Employment: Compensatory Time Off: Some Questions and Answers
The Fair Labor Standards Act (“FLSA”) permits States, political subdivisions of a State, or an interstate governmental agency to compensate their employees for overtime work by granting them compensatory time off in lieu of cash payment. 29 U.S.C. § 207(o). A public employer can grant compensatory time off pursuant to a collective bargaining agreement, a memorandum of understanding, or any other agreement between the public agency and representatives of such employees. If there is no collective bargaining agreement or other memorandum of understanding, then compensatory time off may be granted pursuant to an agreement or understanding between the employer and the employee before the time the work is performed. When public employers grant compensatory time off in lieu of cash payment, it must allow at least one and one-half hours of compensatory time off for each hour of overtime worked. For purposes of the FLSA, overtime is all time in excess of 40 hours per week. If the employee’s normal work week is 37.5 hours, then the employee accrues comp time at the rate of one hour for each of the next 2.5 hours and at the rate of one and one-half hours for all hours in excess of 40.
Does the FLSA permit private employers to use compensatory time in lieu of payment of overtime wages? Despite popular belief, NO! There is some confusion on this topic because of the definition of “overtime”. Under the FLSA, “overtime” is defined as all hours worked in excess of 40 hours per work week. Private employers may not award true compensatory time off in lieu of payment for hours worked more than 40 hours per week.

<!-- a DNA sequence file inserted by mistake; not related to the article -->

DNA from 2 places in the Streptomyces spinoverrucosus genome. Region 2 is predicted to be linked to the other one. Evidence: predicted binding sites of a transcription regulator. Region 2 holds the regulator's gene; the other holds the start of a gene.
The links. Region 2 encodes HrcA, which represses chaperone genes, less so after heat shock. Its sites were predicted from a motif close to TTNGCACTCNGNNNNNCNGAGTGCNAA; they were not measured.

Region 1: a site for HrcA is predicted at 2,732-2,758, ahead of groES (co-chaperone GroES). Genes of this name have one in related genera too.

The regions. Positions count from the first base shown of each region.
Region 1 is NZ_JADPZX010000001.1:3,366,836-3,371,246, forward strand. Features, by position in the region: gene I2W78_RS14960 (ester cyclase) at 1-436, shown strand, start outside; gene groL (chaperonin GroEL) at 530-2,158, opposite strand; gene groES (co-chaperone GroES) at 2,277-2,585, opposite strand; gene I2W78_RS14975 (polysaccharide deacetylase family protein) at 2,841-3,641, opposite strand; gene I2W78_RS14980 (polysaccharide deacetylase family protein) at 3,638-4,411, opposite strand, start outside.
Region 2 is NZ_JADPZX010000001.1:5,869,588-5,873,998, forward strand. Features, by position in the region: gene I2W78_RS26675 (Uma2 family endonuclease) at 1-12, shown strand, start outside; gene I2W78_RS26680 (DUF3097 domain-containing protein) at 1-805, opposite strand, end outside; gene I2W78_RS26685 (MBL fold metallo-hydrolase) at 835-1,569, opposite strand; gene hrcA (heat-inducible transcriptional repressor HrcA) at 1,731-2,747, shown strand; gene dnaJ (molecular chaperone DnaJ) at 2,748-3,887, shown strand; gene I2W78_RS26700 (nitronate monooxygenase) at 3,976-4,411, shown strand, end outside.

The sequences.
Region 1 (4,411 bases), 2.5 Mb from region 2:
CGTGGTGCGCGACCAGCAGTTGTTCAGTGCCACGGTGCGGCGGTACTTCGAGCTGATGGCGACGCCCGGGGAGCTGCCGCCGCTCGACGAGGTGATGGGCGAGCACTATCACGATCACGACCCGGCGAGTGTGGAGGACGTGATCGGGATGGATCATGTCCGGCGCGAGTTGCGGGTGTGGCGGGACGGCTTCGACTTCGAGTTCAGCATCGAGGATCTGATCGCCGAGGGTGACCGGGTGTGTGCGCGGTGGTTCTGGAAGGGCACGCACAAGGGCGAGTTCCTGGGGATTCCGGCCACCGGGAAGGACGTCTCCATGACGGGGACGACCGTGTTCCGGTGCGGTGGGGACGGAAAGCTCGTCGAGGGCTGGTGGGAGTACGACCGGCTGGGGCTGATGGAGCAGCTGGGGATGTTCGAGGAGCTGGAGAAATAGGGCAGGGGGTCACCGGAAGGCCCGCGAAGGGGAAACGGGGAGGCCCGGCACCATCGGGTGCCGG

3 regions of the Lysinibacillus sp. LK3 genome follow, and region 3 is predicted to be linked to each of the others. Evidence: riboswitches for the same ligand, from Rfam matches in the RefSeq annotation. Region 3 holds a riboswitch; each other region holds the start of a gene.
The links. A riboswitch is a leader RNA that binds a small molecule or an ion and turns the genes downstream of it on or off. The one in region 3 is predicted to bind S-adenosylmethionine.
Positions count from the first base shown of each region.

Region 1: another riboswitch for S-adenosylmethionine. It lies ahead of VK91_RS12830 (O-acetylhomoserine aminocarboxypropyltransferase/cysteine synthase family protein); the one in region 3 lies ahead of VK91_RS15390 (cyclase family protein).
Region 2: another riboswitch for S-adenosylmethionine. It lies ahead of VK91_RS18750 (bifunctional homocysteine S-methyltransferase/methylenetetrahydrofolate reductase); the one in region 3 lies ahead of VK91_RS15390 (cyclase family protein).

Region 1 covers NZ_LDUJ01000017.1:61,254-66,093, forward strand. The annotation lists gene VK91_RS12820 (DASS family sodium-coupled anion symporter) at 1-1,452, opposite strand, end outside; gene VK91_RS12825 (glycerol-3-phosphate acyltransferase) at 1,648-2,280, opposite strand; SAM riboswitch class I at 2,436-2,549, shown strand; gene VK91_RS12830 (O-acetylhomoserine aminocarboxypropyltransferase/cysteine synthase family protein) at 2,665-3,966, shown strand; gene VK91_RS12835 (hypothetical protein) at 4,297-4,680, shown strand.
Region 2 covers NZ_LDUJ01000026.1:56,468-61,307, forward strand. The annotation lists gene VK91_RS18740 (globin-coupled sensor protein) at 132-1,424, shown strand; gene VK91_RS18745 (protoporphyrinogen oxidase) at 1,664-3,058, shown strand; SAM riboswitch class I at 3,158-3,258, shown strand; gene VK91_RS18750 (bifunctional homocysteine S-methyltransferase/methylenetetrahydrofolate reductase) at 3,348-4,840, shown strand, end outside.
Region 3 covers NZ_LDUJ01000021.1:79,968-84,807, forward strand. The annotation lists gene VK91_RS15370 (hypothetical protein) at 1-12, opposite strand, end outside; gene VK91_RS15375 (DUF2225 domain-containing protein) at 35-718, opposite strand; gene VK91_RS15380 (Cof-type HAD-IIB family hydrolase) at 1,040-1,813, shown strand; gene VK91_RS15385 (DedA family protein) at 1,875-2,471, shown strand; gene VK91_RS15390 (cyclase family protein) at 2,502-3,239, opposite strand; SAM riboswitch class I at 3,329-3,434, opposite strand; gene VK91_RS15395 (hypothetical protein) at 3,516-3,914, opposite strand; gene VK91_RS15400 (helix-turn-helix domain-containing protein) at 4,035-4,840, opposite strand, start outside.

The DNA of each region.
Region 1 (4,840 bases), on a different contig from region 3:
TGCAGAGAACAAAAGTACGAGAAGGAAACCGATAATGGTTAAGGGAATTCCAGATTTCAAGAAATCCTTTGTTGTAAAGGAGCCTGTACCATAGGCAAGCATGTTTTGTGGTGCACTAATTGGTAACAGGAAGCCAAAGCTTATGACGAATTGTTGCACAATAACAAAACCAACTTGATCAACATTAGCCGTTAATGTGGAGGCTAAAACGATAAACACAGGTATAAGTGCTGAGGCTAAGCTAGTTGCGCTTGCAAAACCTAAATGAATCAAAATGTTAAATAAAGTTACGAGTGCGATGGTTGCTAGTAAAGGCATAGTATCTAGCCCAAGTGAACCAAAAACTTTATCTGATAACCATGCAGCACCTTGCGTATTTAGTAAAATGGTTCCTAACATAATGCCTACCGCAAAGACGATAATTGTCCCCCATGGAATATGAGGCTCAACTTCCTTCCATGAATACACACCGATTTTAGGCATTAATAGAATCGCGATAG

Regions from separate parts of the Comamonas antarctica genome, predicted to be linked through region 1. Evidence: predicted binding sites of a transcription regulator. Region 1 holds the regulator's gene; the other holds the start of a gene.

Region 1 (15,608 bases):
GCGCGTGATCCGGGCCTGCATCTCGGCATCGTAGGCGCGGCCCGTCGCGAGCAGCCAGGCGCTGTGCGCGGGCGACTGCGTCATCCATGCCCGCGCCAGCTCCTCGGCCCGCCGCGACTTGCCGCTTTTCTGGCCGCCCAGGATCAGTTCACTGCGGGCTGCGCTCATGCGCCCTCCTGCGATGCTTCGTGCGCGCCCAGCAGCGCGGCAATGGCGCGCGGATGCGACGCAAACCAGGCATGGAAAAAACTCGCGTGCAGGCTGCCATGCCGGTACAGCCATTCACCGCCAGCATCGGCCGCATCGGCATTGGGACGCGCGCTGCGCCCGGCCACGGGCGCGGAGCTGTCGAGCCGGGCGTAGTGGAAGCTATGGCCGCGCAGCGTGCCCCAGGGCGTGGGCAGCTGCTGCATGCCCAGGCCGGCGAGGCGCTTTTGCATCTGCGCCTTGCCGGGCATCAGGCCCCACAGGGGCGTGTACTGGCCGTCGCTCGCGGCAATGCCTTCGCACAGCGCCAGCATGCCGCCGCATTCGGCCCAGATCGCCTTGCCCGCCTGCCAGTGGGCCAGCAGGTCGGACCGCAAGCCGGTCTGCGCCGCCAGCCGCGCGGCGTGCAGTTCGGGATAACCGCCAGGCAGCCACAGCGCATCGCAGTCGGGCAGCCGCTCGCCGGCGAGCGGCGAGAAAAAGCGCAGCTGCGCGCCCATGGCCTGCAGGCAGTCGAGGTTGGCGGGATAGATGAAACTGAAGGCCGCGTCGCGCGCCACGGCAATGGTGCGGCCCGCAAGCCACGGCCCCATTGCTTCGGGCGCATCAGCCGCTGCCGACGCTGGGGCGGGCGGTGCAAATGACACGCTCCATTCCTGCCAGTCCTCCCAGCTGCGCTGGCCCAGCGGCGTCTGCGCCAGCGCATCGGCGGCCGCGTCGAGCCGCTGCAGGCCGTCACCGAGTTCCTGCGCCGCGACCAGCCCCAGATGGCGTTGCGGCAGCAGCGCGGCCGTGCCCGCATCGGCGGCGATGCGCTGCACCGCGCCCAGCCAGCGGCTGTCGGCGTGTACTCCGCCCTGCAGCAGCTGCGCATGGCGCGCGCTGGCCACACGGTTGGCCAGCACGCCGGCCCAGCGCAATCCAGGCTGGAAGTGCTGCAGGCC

How much time can an eligible public employee accumulate? If the employee works in a public safety activity, an emergency response activity, or a seasonal activity, the employee may accrue up to 480 hours of compensatory time off. If the employee performs other types of work, the employee may accrue up to 240 hours of compensatory time off. Any employee who has accumulated the maximum amount of compensatory time must be paid overtime compensation for all hours over the maximum. 29 U.S.C. § 207(o)(3)(A). If an employee transfers from a job category that permits up to 480 hours to a job that only allows 240 hours, the employee will be allowed to keep those hours in excess of 240.
When can a public employee use compensatory time off? A public employee who has requested to use his or her accrued compensatory time off must be permitted to do so within a reasonable period of time of having made the request if the use of the compensatory time does not unduly disrupt the employer’s operations. 29 U.S.C. § 207(o)(5).
Can a public employee cash in the accrued compensatory time? A public employee who has accrued compensatory time off must be paid for the unused time upon the termination of employment. The compensatory time must be paid at a rate of compensation not less than (A) the average regular rate of the last 3 years, or (B) the final regular rate – whichever is higher. 29 U.S.C. § 207(o)(4).
Can a public employer force an employee to use accrued compensatory time off? Yes. Nothing in the FLSA prohibits a public employer from compelling the use of accrued compensatory time. Furthermore, a public employer can “cash out” accrued compensatory time whenever it wishes and in its sole discretion.
There are some things a private employer can do to help control wage costs, but failing to pay overtime for hours worked in excess of 40 per week is simply not one of them.
By Michael C. Redman, email@example.com